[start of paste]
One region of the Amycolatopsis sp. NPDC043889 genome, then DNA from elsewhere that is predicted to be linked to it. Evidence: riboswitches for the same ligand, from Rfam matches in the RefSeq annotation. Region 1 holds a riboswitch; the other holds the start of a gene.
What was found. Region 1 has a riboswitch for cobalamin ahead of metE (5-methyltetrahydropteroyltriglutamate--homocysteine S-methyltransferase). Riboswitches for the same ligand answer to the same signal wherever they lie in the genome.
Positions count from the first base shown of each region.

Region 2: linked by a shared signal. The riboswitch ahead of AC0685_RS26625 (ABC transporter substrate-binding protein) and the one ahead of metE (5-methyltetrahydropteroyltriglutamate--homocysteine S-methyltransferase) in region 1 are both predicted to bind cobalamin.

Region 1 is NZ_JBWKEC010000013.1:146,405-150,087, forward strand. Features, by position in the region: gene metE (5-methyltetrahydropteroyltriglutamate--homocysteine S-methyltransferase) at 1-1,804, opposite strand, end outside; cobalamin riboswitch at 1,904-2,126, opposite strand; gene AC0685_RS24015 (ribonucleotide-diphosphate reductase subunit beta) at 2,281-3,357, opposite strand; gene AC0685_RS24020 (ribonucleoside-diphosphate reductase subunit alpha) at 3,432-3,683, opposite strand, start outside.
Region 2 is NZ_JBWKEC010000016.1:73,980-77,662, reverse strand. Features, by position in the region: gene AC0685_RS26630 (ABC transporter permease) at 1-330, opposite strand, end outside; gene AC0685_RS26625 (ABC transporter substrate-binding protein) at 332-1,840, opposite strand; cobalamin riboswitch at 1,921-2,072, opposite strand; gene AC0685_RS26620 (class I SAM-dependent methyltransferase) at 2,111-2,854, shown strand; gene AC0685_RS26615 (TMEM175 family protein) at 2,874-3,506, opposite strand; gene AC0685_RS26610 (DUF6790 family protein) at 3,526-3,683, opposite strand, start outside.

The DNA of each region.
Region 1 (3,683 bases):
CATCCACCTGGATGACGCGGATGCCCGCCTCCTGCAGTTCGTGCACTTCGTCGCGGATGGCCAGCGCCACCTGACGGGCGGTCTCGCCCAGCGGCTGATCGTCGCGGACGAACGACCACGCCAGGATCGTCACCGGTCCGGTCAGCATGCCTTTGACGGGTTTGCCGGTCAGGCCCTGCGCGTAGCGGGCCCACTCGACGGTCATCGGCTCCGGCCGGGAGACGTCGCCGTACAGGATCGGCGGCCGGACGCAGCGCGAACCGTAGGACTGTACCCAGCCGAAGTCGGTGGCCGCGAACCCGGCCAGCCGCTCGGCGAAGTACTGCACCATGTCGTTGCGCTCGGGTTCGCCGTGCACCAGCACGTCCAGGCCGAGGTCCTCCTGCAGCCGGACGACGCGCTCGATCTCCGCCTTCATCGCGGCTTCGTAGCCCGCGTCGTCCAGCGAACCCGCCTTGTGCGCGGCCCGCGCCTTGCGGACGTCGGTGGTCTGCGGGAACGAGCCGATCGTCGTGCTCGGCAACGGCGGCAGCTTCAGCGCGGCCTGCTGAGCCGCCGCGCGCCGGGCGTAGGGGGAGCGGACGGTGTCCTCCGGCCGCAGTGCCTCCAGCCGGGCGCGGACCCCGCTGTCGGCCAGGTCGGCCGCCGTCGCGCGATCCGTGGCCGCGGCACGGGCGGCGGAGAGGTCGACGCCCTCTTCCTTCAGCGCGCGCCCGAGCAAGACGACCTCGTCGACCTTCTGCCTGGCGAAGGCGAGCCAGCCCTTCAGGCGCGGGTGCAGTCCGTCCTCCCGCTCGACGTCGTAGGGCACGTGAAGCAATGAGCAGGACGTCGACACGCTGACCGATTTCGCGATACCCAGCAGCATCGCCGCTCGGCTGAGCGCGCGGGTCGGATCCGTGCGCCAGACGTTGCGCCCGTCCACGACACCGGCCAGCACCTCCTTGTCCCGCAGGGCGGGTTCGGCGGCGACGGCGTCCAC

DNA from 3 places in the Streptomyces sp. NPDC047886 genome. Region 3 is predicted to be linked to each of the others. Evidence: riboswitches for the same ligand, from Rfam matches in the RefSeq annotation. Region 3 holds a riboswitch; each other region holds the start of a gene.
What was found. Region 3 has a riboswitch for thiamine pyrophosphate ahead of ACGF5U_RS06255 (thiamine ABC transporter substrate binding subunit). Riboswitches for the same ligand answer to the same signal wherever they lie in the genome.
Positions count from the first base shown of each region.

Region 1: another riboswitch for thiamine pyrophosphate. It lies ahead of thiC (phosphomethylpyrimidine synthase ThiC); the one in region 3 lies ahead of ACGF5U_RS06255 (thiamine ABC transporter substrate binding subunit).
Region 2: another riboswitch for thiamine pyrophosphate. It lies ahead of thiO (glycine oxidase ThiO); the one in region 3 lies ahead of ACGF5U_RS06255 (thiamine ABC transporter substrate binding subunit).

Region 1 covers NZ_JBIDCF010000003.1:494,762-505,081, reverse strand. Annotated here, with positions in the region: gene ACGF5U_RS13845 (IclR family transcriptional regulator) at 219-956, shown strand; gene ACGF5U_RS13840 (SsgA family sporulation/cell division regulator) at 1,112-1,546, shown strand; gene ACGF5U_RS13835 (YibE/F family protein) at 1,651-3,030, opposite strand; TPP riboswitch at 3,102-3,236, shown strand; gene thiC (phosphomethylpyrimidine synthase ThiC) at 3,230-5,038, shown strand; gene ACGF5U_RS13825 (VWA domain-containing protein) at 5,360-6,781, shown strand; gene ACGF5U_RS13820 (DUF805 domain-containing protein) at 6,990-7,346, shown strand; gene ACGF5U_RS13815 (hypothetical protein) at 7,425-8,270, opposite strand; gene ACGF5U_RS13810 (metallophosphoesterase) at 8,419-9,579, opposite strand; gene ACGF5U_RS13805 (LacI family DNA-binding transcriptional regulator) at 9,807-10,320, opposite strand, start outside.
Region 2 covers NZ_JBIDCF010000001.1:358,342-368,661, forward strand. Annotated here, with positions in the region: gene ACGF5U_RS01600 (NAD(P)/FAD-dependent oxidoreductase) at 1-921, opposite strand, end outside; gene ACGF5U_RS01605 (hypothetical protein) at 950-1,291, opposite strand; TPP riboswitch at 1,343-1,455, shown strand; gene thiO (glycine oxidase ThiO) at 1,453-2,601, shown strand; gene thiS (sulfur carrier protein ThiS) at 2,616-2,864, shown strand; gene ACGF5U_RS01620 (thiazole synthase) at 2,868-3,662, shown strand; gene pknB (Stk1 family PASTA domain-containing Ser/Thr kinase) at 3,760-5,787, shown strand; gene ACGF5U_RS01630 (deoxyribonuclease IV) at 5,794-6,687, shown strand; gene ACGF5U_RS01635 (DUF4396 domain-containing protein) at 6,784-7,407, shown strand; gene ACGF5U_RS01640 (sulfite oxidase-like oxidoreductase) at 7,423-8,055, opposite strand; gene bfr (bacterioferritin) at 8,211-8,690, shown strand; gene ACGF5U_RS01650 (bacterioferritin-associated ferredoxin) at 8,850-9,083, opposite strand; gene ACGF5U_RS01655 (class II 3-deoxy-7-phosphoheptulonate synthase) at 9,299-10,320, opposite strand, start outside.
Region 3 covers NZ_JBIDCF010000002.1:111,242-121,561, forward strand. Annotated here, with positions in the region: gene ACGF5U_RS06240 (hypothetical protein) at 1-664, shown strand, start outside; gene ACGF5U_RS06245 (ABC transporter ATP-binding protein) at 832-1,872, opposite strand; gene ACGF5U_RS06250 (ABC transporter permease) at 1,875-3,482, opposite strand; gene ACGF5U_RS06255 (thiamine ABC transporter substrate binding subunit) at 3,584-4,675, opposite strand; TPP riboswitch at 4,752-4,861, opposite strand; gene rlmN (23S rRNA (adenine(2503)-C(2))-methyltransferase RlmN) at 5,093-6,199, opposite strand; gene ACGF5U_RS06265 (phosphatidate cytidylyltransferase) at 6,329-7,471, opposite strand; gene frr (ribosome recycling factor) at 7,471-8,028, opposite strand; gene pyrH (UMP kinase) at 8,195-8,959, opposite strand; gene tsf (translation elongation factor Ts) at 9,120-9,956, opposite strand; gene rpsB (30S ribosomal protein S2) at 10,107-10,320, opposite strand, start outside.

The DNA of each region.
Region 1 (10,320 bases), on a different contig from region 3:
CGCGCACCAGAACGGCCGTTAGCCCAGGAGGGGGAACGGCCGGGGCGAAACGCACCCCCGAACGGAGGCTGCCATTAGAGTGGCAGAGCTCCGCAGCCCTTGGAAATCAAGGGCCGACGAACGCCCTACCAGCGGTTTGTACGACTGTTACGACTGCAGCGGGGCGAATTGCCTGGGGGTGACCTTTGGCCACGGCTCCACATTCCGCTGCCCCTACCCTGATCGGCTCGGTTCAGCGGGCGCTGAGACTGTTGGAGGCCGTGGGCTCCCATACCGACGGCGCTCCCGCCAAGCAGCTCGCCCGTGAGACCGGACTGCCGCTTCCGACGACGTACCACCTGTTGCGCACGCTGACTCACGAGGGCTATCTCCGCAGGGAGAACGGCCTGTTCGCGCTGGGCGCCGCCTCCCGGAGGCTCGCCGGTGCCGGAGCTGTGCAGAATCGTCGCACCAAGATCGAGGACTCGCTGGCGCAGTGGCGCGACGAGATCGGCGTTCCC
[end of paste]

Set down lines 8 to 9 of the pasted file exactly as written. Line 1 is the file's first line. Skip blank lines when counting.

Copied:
Region 1 (3,683 bases):
CATCCACCTGGATGACGCGGATGCCCGCCTCCTGCAGTTCGTGCACTTCGTCGCGGATGGCCAGCGCCACCTGACGGGCGGTCTCGCCCAGCGGCTGATCGTCGCGGACGAACGACCACGCCAGGATCGTCACCGGTCCGGTCAGCATGCCTTTGACGGGTTTGCCGGTCAGGCCCTGCGCGTAGCGGGCCCACTCGACGGTCATCGGCTCCGGCCGGGAGACGTCGCCGTACAGGATCGGCGGCCGGACGCAGCGCGAACCGTAGGACTGTACCCAGCCGAAGTCGGTGGCCGCGAACCCGGCCAGCCGCTCGGCGAAGTACTGCACCATGTCGTTGCGCTCGGGTTCGCCGTGCACCAGCACGTCCAGGCCGAGGTCCTCCTGCAGCCGGACGACGCGCTCGATCTCCGCCTTCATCGCGGCTTCGTAGCCCGCGTCGTCCAGCGAACCCGCCTTGTGCGCGGCCCGCGCCTTGCGGACGTCGGTGGTCTGCGGGAACGAGCCGATCGTCGTGCTCGGCAACGGCGGCAGCTTCAGCGCGGCCTGCTGAGCCGCCGCGCGCCGGGCGTAGGGGGAGCGGACGGTGTCCTCCGGCCGCAGTGCCTCCAGCCGGGCGCGGACCCCGCTGTCGGCCAGGTCGGCCGCCGTCGCGCGATCCGTGGCCGCGGCACGGGCGGCGGAGAGGTCGACGCCCTCTTCCTTCAGCGCGCGCCCGAGCAAGACGACCTCGTCGACCTTCTGCCTGGCGAAGGCGAGCCAGCCCTTCAGGCGCGGGTGCAGTCCGTCCTCCCGCTCGACGTCGTAGGGCACGTGAAGCAATGAGCAGGACGTCGACACGCTGACCGATTTCGCGATACCCAGCAGCATCGCCGCTCGGCTGAGCGCGCGGGTCGGATCCGTGCGCCAGACGTTGCGCCCGTCCACGACACCGGCCAGCACCTCCTTGTCCCGCAGGGCGGGTTCGGCGGCGACGGCGTCCAC